You will do what Kwame did last night........ask forgiveness from the one he sinned against.

I am a native son of Detroit and have spoken with pride despite the opinion of the nation and the world of what type of people live within its boundaries and work within its darkened image. I have endured the ridicule (Come back to Detroit, we missed you the first time...on a shirt with a handgun on it), the fear, and the talk behind my back. I feel the pain of what we have endured with Kwame and have prayed for his repentance.

I am upset with the tarnished image (again), the accusations (again), the poor professionalism that Kwame has displayed (again). I didn't vote for him the first time, nor the second time, because I haven't lived within the environs of Detroit since 1997. But I am a native son, and feel the pain of my home whenever Kwame plastered the papers and airwaves with the scandals of his administration. I prayed for the realization of his sins and the repentance thereof....not necessarily publicly but definitely personally before his God.

I have watched a man upon local TV do something that he knew would reach the nation. He apologized; uncomfortable the entire time, defensive some of the time, and clearly understanding of what his actions have done to his family, his city, and the administration he runs. Important, regardless of whether you believe his apology was timely, sincere, and effective. Not fulfilling enough for those who would have him fall. Not enough for those concerned with distracting attention from the real problems.

The most important event happened after Kwame stopped talking and allowed his wife to speak.

More than the Mayor's apology, more than his apparent repentant attitude, and even more than the legal situation that he has yet to face. It is Carlita that forced me to realize more than anything else what was important.....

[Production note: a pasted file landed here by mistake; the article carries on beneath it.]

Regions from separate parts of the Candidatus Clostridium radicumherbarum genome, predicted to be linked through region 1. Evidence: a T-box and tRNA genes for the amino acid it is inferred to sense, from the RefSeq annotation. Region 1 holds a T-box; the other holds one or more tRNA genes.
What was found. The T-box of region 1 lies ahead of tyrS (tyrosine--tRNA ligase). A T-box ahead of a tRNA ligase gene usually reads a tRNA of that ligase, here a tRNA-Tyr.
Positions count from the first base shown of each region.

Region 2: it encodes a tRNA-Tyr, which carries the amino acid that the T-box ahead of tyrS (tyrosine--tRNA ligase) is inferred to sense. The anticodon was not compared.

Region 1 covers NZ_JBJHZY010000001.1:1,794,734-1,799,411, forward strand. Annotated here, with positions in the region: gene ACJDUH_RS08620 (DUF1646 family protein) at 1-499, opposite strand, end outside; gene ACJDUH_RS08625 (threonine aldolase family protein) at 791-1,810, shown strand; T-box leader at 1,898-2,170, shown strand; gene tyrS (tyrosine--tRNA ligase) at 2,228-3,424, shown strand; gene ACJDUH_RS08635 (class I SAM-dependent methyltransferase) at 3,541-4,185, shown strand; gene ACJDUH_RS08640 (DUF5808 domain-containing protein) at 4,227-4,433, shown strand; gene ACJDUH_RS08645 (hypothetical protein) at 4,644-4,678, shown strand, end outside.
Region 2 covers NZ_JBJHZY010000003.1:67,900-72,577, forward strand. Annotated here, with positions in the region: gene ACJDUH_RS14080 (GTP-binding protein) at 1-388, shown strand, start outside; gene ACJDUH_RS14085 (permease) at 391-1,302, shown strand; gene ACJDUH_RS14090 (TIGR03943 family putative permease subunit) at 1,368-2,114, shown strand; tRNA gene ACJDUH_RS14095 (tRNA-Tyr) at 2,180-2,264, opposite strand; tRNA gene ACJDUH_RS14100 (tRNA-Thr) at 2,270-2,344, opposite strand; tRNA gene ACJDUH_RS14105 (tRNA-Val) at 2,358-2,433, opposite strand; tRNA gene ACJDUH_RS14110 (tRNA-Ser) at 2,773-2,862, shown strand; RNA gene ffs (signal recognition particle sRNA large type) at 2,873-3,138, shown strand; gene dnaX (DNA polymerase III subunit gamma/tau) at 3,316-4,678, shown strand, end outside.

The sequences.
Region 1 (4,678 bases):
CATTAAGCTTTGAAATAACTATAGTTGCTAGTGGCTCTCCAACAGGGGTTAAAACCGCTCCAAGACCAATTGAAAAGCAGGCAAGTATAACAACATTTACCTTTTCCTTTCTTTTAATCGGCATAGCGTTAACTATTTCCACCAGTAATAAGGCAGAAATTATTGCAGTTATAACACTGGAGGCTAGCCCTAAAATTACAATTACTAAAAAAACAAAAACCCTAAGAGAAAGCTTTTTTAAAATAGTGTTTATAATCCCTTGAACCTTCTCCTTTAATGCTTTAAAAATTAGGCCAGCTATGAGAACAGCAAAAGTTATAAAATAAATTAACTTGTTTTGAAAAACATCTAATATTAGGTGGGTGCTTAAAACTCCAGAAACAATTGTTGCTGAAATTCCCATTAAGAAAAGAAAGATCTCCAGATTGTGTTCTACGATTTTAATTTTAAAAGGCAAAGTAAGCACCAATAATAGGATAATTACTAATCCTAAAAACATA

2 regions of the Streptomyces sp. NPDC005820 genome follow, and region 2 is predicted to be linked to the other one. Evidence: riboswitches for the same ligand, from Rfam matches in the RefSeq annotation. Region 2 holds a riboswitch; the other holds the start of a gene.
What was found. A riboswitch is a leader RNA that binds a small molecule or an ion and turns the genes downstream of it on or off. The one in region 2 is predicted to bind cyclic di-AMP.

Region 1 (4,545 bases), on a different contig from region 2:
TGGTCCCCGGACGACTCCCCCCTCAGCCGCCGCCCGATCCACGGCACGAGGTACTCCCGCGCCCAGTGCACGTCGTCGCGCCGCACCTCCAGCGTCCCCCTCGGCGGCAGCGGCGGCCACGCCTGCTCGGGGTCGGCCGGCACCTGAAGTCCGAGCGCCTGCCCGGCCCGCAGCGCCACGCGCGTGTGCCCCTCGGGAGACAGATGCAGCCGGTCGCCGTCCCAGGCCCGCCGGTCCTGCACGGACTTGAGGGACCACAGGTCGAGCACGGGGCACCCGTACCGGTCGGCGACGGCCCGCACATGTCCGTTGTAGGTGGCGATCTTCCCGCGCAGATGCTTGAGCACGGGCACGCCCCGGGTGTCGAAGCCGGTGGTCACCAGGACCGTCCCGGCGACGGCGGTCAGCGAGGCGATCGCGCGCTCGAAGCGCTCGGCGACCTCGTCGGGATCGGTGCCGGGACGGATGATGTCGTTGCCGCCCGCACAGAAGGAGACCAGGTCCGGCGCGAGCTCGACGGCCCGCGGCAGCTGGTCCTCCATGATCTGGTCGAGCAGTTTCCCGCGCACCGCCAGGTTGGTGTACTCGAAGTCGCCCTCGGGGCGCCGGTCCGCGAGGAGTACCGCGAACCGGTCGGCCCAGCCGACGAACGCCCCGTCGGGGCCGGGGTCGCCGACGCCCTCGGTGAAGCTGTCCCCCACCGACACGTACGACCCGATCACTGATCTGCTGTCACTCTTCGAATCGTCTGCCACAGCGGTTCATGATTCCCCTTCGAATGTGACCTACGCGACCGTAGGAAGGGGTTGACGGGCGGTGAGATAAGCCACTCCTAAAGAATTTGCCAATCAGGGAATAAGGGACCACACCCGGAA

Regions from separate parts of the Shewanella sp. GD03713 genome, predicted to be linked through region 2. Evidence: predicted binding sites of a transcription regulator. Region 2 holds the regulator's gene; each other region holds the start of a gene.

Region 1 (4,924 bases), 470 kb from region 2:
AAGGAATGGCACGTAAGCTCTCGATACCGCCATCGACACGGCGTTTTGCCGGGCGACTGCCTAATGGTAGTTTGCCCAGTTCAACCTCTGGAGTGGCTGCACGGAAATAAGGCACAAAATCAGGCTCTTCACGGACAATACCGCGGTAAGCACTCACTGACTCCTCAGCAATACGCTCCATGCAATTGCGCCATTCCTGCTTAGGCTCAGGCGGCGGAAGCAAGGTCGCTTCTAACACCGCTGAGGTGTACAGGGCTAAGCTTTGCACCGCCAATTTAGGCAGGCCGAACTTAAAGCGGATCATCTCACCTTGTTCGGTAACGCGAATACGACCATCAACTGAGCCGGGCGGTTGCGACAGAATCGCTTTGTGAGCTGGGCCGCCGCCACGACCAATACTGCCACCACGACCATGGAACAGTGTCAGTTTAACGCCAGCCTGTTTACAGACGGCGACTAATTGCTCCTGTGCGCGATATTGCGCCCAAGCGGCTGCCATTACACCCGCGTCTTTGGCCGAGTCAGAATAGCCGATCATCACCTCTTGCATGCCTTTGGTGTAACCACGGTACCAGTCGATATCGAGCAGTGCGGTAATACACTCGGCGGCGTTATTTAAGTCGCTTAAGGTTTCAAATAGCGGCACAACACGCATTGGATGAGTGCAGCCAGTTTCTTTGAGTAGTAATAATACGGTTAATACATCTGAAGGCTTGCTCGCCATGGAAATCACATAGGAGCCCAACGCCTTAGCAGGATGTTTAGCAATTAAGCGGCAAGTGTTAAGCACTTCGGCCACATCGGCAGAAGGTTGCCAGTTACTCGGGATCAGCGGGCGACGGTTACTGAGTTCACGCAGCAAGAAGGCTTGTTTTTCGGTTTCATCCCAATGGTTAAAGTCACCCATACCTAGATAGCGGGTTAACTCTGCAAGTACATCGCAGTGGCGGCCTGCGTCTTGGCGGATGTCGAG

Carlita said, "It is very difficult for me to talk to you at this moment, but I want to let you know where my heart is tonight. Yes. I am angry, I am hurt and I am disappointed. But there is no question I love my husband. With the help of our pastor and others, we have been having very difficult, very frank discussions to work through some very painful issues.............I would like each and every one of you for all of your prayers......."

Beyond the legal trials that the Mayor faces in the future, even beyond our righteous anger at the Mayor's personal indiscretions that have once again tainted our city's image, and even far beyond the sum of 9 million dollars that have come from our taxes and at cost of services, there is something stronger.

In her declaration of forgiveness and desired reconciliation, she has dictated to us our response to this personal crisis within the walls of the Kilpatrick household that has splashed across the political landscape of our dear city.....

Every Christian, every Detroiter whether in the city or abroad, should stop in their tracks and cry out loud enough to echo throughout this city and its suburbs.......and the Nation. Not to whitewash what's happened, not to trivialize what has come to pass, nor even to help the Mayor in the trials yet to come.

No, to show just what a city we are......capable of great sorrow and strong enough to become so much more than one man may be.

"We forgive you, Kwame. Go and sin no more."

Carlita has shown us the way. Will we answer the call as Christians and as Detroiters?

Or will they say that the Christians aren't the only ones to eat their wounded........

2 comments:

Josh Graves said...

I agree with we are all Kwame. Sorting out sin with the consequences is where it gets dicey.

Chaplain J. said...

I agree that the sorting out the consequences of the sin is dicey, but the laws of the land are what should govern the task ahead, not emotional cries for appeasement.